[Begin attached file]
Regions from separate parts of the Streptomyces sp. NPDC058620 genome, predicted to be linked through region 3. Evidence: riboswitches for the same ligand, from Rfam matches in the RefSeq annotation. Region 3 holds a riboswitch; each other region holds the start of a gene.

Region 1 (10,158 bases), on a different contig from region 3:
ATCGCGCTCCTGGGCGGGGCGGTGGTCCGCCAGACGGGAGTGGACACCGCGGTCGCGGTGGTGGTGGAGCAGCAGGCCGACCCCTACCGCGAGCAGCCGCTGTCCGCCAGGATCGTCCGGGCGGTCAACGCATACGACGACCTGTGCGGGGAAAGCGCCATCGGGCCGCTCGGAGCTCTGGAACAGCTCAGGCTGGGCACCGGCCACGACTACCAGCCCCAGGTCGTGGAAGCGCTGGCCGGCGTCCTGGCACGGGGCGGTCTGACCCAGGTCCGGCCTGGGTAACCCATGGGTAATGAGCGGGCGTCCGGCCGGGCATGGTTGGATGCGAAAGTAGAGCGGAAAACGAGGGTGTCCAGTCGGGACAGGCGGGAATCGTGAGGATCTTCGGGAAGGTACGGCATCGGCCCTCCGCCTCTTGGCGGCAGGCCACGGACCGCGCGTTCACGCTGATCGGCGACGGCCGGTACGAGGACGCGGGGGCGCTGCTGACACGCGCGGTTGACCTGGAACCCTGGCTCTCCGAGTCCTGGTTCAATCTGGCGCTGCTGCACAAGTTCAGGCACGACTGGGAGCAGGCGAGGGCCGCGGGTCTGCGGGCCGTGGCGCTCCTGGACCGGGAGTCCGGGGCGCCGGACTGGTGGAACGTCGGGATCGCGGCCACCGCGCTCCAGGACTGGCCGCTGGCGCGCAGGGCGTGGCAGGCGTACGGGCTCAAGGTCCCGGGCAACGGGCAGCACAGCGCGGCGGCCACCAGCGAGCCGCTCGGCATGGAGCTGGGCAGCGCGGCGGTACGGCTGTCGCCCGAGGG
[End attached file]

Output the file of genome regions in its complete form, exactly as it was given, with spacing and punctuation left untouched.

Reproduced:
Regions from separate parts of the Streptomyces sp. NPDC058620 genome, predicted to be linked through region 3. Evidence: riboswitches for the same ligand, from Rfam matches in the RefSeq annotation. Region 3 holds a riboswitch; each other region holds the start of a gene.

Region 1 (10,158 bases), on a different contig from region 3:
ATCGCGCTCCTGGGCGGGGCGGTGGTCCGCCAGACGGGAGTGGACACCGCGGTCGCGGTGGTGGTGGAGCAGCAGGCCGACCCCTACCGCGAGCAGCCGCTGTCCGCCAGGATCGTCCGGGCGGTCAACGCATACGACGACCTGTGCGGGGAAAGCGCCATCGGGCCGCTCGGAGCTCTGGAACAGCTCAGGCTGGGCACCGGCCACGACTACCAGCCCCAGGTCGTGGAAGCGCTGGCCGGCGTCCTGGCACGGGGCGGTCTGACCCAGGTCCGGCCTGGGTAACCCATGGGTAATGAGCGGGCGTCCGGCCGGGCATGGTTGGATGCGAAAGTAGAGCGGAAAACGAGGGTGTCCAGTCGGGACAGGCGGGAATCGTGAGGATCTTCGGGAAGGTACGGCATCGGCCCTCCGCCTCTTGGCGGCAGGCCACGGACCGCGCGTTCACGCTGATCGGCGACGGCCGGTACGAGGACGCGGGGGCGCTGCTGACACGCGCGGTTGACCTGGAACCCTGGCTCTCCGAGTCCTGGTTCAATCTGGCGCTGCTGCACAAGTTCAGGCACGACTGGGAGCAGGCGAGGGCCGCGGGTCTGCGGGCCGTGGCGCTCCTGGACCGGGAGTCCGGGGCGCCGGACTGGTGGAACGTCGGGATCGCGGCCACCGCGCTCCAGGACTGGCCGCTGGCGCGCAGGGCGTGGCAGGCGTACGGGCTCAAGGTCCCGGGCAACGGGCAGCACAGCGCGGCGGCCACCAGCGAGCCGCTCGGCATGGAGCTGGGCAGCGCGGCGGTACGGCTGTCGCCCGAGGG